What is an RSS Feed?

RSS stands for “really simple syndication” and is basically a special type of XML document. RSS Feeds are generally used to provide content used for syndication across the web, the most common use for RSS was by the news agencies who would provide an RSS feed which other news agencies would use as content for their websites.

Why should we care?

There are many different uses for RSS feeds other than for news syndication, you can use them to post the same content across all the sites you manage for example. If you run a network of websites selling products you can post your special offers across your entire network using RSS. For those of us interested in SEO there may be duplicate content related issues if this is over done.

You can display your latest “blog posts” or “tweets” via an RSS feed . If you wanted to keep adding fresh content to your home page you could set up a widget to pull in your RSS feed directly onto the front page of your site.

You can even use RSS feeds to create back links for your website, lots of back links!

Why code one manually?

This is a strange concept, because if you code them manually it will mean there is a great level of “up keep” needed. If you are running a blog the feed is usually generated for you, all your latest posts are automatically added to the Feed.

This isn’t always ideal, auto generated Feeds can contain posts you don’t want to be freely available to the rest of the world. The are situations when coding by hand is required.

This is basically because you have greater control over what the feed contains, if you wanted a specific message to be displayed across your network of sites on a certain day this method would work fine.

Another use for manually built RSS feeds is if you wanted to convert your website structure into an RSS feed. But why I hear you ask… Because you can create back links to your site pages as I briefly mentioned above.

How to start.

RSS files are written using xml, which is a tag based language similar to XHTML. Each RSS file includes information about a website, providing a title for the document and a description, again similar to XHTML. This information is called an “item”.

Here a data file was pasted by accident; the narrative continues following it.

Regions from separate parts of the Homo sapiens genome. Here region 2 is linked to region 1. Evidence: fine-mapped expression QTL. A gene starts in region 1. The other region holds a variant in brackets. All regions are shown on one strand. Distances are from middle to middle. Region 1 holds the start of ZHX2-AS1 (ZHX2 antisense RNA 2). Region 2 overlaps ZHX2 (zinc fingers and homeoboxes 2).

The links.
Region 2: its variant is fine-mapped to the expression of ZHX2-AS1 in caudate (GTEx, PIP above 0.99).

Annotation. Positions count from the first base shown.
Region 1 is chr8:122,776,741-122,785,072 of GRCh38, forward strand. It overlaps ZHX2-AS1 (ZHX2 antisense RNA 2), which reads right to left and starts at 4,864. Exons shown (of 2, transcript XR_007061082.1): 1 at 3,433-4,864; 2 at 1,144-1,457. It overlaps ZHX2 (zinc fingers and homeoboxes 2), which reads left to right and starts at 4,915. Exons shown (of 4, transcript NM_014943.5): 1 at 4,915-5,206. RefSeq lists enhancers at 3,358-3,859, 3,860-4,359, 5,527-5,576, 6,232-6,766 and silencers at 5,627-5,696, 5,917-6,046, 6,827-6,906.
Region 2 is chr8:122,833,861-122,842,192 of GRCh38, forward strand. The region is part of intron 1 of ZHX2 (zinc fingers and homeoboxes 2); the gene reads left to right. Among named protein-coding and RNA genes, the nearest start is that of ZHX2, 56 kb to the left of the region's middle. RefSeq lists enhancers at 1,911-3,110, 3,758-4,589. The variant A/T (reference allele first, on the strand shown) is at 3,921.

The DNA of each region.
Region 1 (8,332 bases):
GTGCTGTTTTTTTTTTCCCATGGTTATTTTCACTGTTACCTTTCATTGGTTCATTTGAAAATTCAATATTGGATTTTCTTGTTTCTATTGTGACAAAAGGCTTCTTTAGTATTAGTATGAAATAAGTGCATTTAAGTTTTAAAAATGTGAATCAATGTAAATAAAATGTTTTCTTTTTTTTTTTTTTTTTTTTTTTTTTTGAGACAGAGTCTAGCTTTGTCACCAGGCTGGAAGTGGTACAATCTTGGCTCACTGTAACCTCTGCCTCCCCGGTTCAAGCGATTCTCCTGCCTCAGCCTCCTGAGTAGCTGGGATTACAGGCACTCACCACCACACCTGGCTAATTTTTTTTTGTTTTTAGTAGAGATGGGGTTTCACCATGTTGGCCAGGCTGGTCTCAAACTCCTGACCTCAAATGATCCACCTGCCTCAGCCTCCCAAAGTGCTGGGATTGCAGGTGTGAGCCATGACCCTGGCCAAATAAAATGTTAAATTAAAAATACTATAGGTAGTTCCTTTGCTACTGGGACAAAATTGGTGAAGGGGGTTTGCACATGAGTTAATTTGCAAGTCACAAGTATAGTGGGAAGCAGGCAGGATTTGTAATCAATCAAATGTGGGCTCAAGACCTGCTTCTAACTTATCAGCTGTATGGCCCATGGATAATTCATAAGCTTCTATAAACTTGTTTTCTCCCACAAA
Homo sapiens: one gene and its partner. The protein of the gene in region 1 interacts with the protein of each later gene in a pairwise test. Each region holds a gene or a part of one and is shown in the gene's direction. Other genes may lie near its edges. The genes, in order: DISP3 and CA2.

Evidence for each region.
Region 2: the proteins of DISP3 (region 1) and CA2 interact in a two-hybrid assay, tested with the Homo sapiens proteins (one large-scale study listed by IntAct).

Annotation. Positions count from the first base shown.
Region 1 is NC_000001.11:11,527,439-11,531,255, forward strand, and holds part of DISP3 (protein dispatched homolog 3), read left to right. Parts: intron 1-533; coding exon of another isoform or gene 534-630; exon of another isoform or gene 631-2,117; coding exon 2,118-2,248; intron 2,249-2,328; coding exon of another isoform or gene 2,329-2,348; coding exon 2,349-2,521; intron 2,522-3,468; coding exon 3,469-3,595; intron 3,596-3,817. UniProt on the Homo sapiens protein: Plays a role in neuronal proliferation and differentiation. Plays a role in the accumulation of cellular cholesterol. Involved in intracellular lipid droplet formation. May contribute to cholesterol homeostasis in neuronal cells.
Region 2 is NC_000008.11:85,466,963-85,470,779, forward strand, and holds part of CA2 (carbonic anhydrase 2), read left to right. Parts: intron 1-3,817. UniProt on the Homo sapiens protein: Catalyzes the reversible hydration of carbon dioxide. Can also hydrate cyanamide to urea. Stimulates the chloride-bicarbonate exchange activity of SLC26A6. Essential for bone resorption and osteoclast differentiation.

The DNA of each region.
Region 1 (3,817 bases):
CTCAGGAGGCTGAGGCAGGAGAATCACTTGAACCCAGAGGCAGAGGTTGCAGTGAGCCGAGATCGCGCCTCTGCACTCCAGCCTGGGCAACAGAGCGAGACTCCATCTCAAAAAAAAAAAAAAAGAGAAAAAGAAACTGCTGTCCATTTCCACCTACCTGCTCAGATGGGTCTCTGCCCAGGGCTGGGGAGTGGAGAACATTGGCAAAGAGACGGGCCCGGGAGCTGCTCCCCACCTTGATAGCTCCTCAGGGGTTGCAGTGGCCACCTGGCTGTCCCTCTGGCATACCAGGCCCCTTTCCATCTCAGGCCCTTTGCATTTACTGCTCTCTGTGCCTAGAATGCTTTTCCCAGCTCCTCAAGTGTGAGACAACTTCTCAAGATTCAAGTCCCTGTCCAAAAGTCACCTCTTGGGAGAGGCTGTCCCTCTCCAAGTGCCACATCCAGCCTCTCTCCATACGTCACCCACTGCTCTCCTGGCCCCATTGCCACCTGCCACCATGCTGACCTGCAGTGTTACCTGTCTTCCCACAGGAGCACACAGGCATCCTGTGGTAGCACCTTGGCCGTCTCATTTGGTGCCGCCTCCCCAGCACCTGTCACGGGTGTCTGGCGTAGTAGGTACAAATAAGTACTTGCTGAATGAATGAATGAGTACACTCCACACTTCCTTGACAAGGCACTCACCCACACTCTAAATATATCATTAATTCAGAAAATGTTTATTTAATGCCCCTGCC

Item Tag

Each item contains a TITLE, LINK, and DESCRIPTION. Start by placing the opening <item> tag at the top, then place the closing </item> tag at the bottom, like this:

<item>

</item>

Title Tag

Add the <title> tag, following with the text of your title, then end with the </title> tag. It would look like this:

<item>

     <title>Title Of Your Item</title>
</item>

Link Tag

Next, add your link information, beginning with <link>, following with the actual hyperlink, then closing with </link>, to look like this:

<item>
<title>Title Of Your Item</title>
     <link>http://yourwebsite.co.uk/page.php</link>
</item>

Description Tag

For your description, you start with the opening <description> tag, then following with the actual description, then closing with the </description> tag. Now you have this:

<item>
<title>The Name of Your Story</title>
<link>http://yourwebsite.co.uk/page.php</link>
     <description>Short description of your story</description>
</item>

If you want to add multiple “stories” to your RSS feed, simply replicate the above steps.

Channel Tag

Once you have defined the stories you want to distribute, you need to create a “channel” for them. The channel is usually a description of the entire website not just the page. You will use very similar tags as above, just omit the <item> tags.

The Channel needs a Title, Description and a Link. The Channel information should be placed before your first “Item”.

<channel>
<title>Title Of Your Site</title>
<link>http://yourwebsite.co.uk/</link>
<description>Short description about your website or “channel”.</description>

<item>
<title>The Name of Your Story</title>
<link>http://yourwebsite.co.uk/page.php</link>
<description>Short description of your story</description>
</item>

Define & Declaire

This last section defines the languages you are coding in and declares the version of RSS you are coding. This is similar to how you declair and define an XHTML document.

Add the following to the beginning of your code.

<?xml version=”1.0″?>
<rss version=”2.0″>

The final tag you need to add is the closing </rss> tag.

You should end up with this…

<?xml version=”1.0″?>
<rss version=”2.0″>

<channel>
<title>Title Of Your Site</title>
<link>http://yourwebsite.co.uk/</link>
<description>Short description about your website or “channel”.</description>
<item>
<title>The Name of Your Story</title>
<link>http://yourwebsite.co.uk/page.php</link>
<description>Short description of your story</description>
</item>
</rss>

Thanks for reading.

Andy.

Sharing is caring!